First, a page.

When we weren’t on tour, the boat was underway, and we were enjoying the sun and perfect weather while watching and listening to the sounds on the banks of the Nile as we passed by. While at Aswan, we ventured further south by bus to near the border of Sudan to see the ancient temples at Abu Simbel. These were moved in a giant engineering project of the ’60s to prevent permanent immersion beneath Lake Nasser when the High Aswan dam was built.

Mina, our tour guide

Mina, with the umbrella, was our guide and leader.

Our tour guide, Mina, was terrific. He spoke slow and grammatically correct French, which was perfect for us amateurs. Did I mention that only French and German were spoken on our boat? We fell in with our French group (18 total) and benefited from a concentrated course in French conversation. By the end of the trip we were all friends. We had mostly late nights and early mornings to make our tour schedule, and after a week of cruising and touring Egyptian antiquities, most of us were tired.

To get over being worn out from touring, we spent a second week in a quiet all-inclusive hotel along the Red Sea at Safaga. This area primarily attracts diving enthusiasts because of the ample sea life in the off shore reefs. For us it was a chance to relax and enjoy the sunny winter weather. Starting in 2008 there was a push to develop the Red Sea coast for tourism, but unfortunately an economic downturn in 2011 stopped many of these projects, leaving half finished buildings along the way.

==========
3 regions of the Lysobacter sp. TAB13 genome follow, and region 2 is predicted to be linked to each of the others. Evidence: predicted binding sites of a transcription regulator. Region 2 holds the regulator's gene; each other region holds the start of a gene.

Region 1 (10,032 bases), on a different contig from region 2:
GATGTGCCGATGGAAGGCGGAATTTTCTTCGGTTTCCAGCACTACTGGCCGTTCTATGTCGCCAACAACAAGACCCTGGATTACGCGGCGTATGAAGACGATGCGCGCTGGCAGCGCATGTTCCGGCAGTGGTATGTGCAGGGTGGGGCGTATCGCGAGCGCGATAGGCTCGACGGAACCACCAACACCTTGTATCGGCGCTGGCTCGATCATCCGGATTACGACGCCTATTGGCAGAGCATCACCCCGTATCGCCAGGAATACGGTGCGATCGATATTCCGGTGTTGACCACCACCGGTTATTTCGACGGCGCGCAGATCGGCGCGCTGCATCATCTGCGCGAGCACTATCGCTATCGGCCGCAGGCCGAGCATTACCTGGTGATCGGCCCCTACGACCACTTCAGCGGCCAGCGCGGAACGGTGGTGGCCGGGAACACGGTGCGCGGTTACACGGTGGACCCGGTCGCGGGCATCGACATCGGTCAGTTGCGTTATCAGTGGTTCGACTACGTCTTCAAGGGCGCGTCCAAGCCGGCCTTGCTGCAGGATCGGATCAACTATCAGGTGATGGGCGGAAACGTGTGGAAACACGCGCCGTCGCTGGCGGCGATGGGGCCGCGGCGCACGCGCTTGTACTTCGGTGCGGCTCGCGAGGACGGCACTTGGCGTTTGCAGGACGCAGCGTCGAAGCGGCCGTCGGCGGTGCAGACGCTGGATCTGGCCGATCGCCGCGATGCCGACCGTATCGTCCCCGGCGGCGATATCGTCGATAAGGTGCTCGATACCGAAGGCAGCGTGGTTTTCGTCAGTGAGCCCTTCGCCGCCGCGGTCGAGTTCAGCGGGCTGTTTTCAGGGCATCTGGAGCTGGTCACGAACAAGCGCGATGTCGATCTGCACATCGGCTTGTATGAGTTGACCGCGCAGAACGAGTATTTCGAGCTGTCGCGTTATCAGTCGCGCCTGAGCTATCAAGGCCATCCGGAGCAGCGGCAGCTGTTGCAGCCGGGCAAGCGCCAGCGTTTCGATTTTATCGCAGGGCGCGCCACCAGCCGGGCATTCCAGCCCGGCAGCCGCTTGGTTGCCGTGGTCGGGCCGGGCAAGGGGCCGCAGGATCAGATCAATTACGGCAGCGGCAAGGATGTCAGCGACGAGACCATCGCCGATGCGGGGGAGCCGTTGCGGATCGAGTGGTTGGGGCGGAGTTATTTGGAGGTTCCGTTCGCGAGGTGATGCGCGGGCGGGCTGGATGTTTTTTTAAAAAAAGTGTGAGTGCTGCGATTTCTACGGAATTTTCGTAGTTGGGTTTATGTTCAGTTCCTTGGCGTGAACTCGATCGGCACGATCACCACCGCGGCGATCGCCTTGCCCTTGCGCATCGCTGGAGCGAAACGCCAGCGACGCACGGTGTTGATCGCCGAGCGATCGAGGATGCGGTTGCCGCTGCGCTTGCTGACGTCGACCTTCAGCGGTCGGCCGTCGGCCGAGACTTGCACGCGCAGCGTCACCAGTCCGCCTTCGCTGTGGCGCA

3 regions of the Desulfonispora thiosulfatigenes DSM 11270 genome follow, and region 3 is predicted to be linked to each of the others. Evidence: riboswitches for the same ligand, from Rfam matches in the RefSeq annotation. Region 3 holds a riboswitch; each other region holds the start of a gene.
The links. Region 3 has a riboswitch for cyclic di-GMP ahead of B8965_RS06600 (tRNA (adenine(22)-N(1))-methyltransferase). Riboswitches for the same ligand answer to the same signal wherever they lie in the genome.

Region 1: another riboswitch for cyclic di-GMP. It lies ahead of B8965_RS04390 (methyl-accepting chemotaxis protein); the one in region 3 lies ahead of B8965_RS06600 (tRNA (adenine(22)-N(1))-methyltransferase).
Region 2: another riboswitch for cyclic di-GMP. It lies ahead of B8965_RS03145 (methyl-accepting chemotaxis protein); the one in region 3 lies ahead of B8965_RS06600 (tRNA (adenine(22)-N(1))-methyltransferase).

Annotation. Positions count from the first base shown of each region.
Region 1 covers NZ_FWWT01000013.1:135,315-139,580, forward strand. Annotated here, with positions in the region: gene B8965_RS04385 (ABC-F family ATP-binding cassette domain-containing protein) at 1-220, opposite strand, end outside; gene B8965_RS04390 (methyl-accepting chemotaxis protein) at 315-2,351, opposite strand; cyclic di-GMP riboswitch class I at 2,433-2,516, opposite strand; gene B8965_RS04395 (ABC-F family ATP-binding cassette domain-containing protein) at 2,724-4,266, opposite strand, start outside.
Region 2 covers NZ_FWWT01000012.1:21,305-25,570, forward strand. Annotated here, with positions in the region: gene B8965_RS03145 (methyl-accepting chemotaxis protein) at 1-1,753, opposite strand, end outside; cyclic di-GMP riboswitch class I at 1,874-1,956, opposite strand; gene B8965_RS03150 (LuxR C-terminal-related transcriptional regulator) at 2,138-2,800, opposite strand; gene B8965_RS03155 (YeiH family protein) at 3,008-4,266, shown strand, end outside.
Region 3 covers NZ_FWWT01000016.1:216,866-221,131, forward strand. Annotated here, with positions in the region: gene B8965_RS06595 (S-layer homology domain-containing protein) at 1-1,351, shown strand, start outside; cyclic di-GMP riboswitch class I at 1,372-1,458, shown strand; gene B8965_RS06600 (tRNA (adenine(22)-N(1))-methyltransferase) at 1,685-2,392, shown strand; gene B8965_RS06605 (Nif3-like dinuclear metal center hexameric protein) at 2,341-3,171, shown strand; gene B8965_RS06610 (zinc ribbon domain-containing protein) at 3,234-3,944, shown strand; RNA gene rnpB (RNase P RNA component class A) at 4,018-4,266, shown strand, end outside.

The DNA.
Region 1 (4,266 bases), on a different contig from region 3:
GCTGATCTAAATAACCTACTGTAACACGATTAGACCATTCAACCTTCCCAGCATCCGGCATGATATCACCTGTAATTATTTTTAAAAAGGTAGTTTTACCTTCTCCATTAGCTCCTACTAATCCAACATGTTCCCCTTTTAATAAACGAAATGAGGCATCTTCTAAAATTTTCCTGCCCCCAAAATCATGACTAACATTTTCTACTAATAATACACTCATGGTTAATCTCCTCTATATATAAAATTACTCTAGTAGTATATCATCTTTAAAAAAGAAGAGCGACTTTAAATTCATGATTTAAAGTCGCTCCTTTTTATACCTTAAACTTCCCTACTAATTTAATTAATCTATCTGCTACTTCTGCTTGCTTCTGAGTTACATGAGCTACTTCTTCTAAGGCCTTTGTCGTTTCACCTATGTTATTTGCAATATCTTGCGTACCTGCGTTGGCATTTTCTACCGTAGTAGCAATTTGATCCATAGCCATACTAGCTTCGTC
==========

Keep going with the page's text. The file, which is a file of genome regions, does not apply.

Touring out in town – security concerns

Security guard Abu Simbel

Brenda poses with one of the security guards at Abu Simbel. He has us covered.

Security is still a concern. One day we ventured to the busier tourist area of Hurghada to the north. The city sprawls with hotels and unfinished development. We visited a mosque, a Coptic Christian church, and a mall with various shops selling Egyptian goods that might appeal to tourists. The mosque was fenced and guarded at the boundaries. Women had to don chadors, the body and head coverings traditional for muslim women. The street in front of the Coptic church was barricaded, and there was security at the entry. We could not visit the local marketplace, the souq, because there had been too many problems with theft and pickpocketing. Our boat and hotel had tight security and armed guards. A couple times we had an armed guard on the bus with us.

One morning in Luxor Brenda and I escaped our net of tourist security and went into the town unguided. We set out to walk from our boat to the Luxor Museum, about 5 kilometers (3 miles) to the north. As with every trip into the public, even with guides, we were immediately accosted by people wanting to sell us stuff – scarves, taxi rides, carriage rides. First they greet you – “hello, where are you from? Parlez vous français?” After establishing a language, they make low price offers. As we walked along a man was trotting in his carriage beside me, offering a ride at various prices. “Non merci”, I kept saying to him and to the many others who approached. One always must negotiate price; nothing is ever as first announced. It’s a tricky game that we don’t play well.

Mr Sisi

Brenda and Mr Sisi